The Middletown Press (Middletown, CT)
Figuring out fertility issues
Success rates of the various fertility treatments vary depending on the cause of infertility, a women’s age and health, and other factors, but in-vitro fertilization results in pregnancy in around 54% of women under 35 and 26% to 40% for women ages 35 to 40. The effectiveness of medications that stimulate ovulation vary depending on the woman’s age and what is used: It ranges from 18% with Femara (letrozole) to 32% for hormone shots.
And for low sperm count or motility, artificial insemination results in pregnancy after six tries about 40% of the time for women under the age of 40. Intrauterine insemination (a more targeted version of AI) succeeds from 5% to 20% of the time per try. Adding this technique of sperm delivery to the administration of Femara increases chances of success.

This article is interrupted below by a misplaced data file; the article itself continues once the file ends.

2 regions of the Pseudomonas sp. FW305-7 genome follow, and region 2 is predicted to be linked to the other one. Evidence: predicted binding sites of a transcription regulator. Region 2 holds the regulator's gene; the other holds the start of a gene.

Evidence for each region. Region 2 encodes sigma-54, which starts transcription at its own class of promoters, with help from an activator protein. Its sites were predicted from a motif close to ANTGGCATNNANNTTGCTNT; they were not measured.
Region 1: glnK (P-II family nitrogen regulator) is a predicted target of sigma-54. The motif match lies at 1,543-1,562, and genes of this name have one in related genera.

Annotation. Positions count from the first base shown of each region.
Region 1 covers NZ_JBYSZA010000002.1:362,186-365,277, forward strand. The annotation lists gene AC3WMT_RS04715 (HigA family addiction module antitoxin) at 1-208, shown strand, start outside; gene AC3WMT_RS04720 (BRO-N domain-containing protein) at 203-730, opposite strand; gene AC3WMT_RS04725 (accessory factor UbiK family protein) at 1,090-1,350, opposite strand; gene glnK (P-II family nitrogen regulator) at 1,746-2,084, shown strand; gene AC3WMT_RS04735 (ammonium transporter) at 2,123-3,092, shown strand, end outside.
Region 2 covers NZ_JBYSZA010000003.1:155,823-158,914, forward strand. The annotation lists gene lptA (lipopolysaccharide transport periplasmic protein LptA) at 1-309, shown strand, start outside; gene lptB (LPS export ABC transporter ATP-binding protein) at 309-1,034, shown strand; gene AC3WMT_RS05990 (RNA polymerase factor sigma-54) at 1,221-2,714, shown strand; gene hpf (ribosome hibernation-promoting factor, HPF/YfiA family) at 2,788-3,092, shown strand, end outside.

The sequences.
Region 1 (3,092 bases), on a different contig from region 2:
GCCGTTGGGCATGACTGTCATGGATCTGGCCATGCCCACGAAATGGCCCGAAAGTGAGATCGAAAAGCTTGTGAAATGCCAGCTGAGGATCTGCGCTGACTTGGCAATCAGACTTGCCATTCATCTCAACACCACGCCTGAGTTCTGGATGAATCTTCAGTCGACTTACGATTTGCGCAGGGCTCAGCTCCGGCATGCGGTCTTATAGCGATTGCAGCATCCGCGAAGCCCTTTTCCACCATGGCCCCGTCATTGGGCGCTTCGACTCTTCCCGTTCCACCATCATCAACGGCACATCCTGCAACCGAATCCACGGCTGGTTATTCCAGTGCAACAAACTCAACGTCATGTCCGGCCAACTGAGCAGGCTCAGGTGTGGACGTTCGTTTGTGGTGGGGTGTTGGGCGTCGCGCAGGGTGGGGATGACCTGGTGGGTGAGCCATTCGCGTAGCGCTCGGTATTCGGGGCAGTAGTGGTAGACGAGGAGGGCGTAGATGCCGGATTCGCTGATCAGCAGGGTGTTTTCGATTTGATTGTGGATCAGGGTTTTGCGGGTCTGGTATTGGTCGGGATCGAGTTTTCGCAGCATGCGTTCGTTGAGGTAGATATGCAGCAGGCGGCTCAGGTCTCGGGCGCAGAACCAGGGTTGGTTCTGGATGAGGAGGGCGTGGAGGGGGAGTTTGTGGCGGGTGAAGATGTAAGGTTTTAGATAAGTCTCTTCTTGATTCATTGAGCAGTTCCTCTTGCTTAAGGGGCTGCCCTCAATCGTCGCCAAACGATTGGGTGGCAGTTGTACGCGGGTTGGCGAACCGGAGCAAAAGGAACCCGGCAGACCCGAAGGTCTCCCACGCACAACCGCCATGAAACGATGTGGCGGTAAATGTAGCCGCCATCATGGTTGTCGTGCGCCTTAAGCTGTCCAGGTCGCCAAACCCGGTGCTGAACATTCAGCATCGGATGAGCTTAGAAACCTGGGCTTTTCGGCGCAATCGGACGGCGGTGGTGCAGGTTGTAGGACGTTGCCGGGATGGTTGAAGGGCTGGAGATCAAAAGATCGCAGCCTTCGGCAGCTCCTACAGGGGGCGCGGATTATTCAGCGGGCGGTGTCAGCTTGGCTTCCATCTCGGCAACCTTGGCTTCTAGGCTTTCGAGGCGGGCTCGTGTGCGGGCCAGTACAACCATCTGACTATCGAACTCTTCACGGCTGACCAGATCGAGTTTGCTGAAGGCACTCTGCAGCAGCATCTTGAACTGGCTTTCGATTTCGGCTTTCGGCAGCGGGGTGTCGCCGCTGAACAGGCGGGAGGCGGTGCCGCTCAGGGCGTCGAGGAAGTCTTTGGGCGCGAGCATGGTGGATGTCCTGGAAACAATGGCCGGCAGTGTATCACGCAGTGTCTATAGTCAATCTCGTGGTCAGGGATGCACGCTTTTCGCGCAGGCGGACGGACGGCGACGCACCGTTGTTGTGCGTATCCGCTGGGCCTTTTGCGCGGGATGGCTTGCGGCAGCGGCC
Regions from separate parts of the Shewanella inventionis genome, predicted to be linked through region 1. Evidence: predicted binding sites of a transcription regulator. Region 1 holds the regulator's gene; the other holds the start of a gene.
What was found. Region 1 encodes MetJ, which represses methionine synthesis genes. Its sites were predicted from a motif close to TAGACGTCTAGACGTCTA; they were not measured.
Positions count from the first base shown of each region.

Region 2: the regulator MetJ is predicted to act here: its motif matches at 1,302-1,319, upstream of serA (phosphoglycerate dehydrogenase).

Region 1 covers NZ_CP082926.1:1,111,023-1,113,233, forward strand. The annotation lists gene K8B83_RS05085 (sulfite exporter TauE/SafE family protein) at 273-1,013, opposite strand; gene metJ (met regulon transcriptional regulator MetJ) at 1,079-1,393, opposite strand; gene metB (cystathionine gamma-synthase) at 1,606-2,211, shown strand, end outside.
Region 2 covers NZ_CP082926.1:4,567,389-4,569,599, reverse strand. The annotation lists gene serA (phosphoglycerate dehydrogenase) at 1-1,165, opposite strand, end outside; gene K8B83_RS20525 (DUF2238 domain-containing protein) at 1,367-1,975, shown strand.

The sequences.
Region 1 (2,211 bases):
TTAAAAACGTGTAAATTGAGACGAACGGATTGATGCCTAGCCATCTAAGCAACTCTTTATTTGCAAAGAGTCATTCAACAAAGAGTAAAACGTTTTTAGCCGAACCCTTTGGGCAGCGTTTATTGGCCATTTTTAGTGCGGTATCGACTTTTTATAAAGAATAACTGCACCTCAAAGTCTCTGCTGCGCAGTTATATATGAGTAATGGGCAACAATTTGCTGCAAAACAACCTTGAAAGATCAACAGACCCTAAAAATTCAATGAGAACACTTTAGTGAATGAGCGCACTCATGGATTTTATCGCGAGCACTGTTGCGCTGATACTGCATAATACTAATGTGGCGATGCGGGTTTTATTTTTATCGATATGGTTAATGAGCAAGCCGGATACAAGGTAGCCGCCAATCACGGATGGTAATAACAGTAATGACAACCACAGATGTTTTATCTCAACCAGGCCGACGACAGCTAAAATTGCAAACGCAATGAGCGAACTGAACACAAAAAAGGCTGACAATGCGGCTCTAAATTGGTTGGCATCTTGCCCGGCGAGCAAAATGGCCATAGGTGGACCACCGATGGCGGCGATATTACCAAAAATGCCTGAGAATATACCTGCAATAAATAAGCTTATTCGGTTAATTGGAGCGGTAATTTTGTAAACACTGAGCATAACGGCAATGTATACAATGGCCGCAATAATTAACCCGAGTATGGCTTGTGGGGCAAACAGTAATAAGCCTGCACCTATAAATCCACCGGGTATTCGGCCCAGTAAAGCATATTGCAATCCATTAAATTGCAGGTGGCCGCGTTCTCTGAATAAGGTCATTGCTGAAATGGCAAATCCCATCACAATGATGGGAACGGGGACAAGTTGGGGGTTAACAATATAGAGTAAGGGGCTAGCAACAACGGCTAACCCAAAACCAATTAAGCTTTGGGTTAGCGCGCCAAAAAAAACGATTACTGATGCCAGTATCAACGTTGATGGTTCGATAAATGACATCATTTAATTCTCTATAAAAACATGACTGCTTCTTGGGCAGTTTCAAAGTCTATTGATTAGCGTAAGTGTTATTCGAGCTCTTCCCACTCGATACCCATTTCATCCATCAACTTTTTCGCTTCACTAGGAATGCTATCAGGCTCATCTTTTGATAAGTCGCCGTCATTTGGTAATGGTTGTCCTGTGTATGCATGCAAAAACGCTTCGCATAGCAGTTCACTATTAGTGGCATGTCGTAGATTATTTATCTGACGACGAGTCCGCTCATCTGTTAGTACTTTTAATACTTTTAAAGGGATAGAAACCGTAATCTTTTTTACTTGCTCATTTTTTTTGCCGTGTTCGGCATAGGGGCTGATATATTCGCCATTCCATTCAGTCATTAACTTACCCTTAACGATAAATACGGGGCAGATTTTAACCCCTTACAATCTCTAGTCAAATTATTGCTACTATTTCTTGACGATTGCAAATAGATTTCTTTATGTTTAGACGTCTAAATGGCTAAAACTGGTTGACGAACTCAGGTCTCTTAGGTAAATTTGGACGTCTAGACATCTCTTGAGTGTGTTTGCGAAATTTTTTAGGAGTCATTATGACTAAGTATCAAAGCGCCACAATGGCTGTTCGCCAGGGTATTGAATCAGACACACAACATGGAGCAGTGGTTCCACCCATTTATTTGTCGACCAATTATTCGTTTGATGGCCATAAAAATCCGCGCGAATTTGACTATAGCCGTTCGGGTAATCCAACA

Who’s a candidate for fertility treatments? Women younger than 35 who want to conceive and who have not become pregnant after 12 months of unprotected intercourse should be offered an infertility evaluation — those over age 35 should consider evaluation after six months. For women 40 and older, immediate evaluation by a doctor should be considered, say the Yale researchers. Fertility evaluation is also recommended for women with infrequent or absent periods and known or suspected uterine, tubal or peritoneal disease, including stage III or IV endometriosis.
Before you start: A couple of new studies add information about the smartest techniques to use for fertility treatment. We want to share those so you are on the best path to success.
We love this one: You can eat your way to significantly increased fertility with a diet loaded with supplemental folic acid, vitamins, fruits and vegetables with low pesticide residue, whole grains, seafood, dairy and soy, according to an observational study of 357 women undergoing assisted reproductive technology.